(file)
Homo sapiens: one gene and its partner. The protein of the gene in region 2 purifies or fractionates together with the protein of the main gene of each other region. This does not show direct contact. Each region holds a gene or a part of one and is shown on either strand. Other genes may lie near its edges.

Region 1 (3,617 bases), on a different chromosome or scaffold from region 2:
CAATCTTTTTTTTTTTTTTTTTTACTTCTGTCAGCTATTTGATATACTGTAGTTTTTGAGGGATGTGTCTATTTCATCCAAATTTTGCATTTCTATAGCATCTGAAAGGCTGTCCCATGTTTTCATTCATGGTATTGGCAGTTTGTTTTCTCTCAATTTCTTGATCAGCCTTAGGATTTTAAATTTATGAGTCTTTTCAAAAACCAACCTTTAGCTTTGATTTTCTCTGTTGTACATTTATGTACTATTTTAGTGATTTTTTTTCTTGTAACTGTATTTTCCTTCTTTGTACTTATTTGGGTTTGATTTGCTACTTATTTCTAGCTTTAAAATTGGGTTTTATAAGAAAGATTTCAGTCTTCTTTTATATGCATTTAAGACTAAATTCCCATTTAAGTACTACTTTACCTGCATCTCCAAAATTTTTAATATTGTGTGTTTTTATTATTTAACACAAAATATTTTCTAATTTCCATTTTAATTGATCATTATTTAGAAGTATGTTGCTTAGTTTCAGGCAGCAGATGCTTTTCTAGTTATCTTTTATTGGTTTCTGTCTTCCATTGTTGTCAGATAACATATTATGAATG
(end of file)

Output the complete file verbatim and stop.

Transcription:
Homo sapiens: one gene and its partner. The protein of the gene in region 2 purifies or fractionates together with the protein of the main gene of each other region. This does not show direct contact. Each region holds a gene or a part of one and is shown on either strand. Other genes may lie near its edges.

Region 1 (3,617 bases), on a different chromosome or scaffold from region 2:
CAATCTTTTTTTTTTTTTTTTTTACTTCTGTCAGCTATTTGATATACTGTAGTTTTTGAGGGATGTGTCTATTTCATCCAAATTTTGCATTTCTATAGCATCTGAAAGGCTGTCCCATGTTTTCATTCATGGTATTGGCAGTTTGTTTTCTCTCAATTTCTTGATCAGCCTTAGGATTTTAAATTTATGAGTCTTTTCAAAAACCAACCTTTAGCTTTGATTTTCTCTGTTGTACATTTATGTACTATTTTAGTGATTTTTTTTCTTGTAACTGTATTTTCCTTCTTTGTACTTATTTGGGTTTGATTTGCTACTTATTTCTAGCTTTAAAATTGGGTTTTATAAGAAAGATTTCAGTCTTCTTTTATATGCATTTAAGACTAAATTCCCATTTAAGTACTACTTTACCTGCATCTCCAAAATTTTTAATATTGTGTGTTTTTATTATTTAACACAAAATATTTTCTAATTTCCATTTTAATTGATCATTATTTAGAAGTATGTTGCTTAGTTTCAGGCAGCAGATGCTTTTCTAGTTATCTTTTATTGGTTTCTGTCTTCCATTGTTGTCAGATAACATATTATGAATG